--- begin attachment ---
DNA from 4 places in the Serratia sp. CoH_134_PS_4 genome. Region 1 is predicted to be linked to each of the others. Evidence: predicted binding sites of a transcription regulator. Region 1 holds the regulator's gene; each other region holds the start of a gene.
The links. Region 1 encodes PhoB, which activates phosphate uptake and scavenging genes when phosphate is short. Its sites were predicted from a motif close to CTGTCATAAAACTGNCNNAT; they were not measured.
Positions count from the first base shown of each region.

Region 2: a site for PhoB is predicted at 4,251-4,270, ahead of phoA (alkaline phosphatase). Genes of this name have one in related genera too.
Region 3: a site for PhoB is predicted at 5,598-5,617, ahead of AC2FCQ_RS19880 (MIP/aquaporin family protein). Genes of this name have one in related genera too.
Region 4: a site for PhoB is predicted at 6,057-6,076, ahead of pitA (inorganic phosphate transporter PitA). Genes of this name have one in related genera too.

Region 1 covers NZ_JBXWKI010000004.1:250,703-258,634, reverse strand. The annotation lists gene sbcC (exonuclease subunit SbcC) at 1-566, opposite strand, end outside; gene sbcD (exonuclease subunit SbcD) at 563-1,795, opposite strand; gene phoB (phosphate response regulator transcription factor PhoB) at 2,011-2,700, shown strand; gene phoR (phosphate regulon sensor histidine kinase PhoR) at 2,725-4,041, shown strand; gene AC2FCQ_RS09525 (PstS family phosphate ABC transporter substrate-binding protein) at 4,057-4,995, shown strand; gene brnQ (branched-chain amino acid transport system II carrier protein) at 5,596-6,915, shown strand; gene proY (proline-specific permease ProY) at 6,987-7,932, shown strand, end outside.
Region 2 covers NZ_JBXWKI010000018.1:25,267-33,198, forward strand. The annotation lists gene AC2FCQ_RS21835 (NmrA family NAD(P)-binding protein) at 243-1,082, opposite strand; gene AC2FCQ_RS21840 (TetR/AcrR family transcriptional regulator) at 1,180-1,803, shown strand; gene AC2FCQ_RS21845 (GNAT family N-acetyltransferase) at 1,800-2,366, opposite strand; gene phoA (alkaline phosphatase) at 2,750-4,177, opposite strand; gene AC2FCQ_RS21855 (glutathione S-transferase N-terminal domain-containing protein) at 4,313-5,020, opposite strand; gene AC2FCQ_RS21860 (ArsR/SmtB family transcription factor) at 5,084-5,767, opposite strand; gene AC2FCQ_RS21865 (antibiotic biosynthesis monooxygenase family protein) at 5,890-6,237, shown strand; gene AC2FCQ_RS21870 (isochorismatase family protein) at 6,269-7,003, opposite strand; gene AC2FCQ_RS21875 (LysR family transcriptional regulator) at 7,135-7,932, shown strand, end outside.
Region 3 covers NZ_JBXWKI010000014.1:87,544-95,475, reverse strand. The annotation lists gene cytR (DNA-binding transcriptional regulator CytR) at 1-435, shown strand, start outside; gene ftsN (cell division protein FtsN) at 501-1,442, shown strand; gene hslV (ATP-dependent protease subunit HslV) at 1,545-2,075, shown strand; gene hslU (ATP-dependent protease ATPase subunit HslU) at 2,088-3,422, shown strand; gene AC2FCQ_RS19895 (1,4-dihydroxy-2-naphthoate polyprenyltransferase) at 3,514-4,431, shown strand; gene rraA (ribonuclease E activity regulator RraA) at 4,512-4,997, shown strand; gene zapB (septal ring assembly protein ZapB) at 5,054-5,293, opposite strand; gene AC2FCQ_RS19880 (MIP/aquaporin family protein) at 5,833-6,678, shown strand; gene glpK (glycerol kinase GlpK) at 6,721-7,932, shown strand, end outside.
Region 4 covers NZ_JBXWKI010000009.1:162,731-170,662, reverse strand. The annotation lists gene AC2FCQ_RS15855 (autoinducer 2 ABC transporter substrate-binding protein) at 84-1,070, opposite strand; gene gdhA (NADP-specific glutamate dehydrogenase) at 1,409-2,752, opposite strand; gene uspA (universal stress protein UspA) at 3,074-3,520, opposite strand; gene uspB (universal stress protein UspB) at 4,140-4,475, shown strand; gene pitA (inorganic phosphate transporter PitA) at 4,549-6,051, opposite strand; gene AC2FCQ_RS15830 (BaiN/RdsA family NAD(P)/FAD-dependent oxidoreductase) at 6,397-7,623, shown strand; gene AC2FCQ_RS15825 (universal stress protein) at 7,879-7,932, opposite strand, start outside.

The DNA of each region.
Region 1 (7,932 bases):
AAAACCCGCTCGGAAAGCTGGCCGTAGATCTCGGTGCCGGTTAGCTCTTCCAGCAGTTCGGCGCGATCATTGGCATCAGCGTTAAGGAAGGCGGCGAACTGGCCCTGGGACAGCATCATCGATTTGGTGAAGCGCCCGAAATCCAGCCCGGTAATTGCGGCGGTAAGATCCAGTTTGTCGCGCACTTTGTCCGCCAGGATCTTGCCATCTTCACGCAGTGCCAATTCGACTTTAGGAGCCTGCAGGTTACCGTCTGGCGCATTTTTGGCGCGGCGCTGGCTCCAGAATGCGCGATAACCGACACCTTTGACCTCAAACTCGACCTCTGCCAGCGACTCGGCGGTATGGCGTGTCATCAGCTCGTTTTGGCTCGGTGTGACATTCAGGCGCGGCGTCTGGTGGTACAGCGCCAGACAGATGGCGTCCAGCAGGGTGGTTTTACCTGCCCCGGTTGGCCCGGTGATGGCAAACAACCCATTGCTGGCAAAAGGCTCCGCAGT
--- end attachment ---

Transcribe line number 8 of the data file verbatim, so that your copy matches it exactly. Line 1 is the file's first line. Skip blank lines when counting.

Region 2 covers NZ_JBXWKI010000018.1:25,267-33,198, forward strand. The annotation lists gene AC2FCQ_RS21835 (NmrA family NAD(P)-binding protein) at 243-1,082, opposite strand; gene AC2FCQ_RS21840 (TetR/AcrR family transcriptional regulator) at 1,180-1,803, shown strand; gene AC2FCQ_RS21845 (GNAT family N-acetyltransferase) at 1,800-2,366, opposite strand; gene phoA (alkaline phosphatase) at 2,750-4,177, opposite strand; gene AC2FCQ_RS21855 (glutathione S-transferase N-terminal domain-containing protein) at 4,313-5,020, opposite strand; gene AC2FCQ_RS21860 (ArsR/SmtB family transcription factor) at 5,084-5,767, opposite strand; gene AC2FCQ_RS21865 (antibiotic biosynthesis monooxygenase family protein) at 5,890-6,237, shown strand; gene AC2FCQ_RS21870 (isochorismatase family protein) at 6,269-7,003, opposite strand; gene AC2FCQ_RS21875 (LysR family transcriptional regulator) at 7,135-7,932, shown strand, end outside.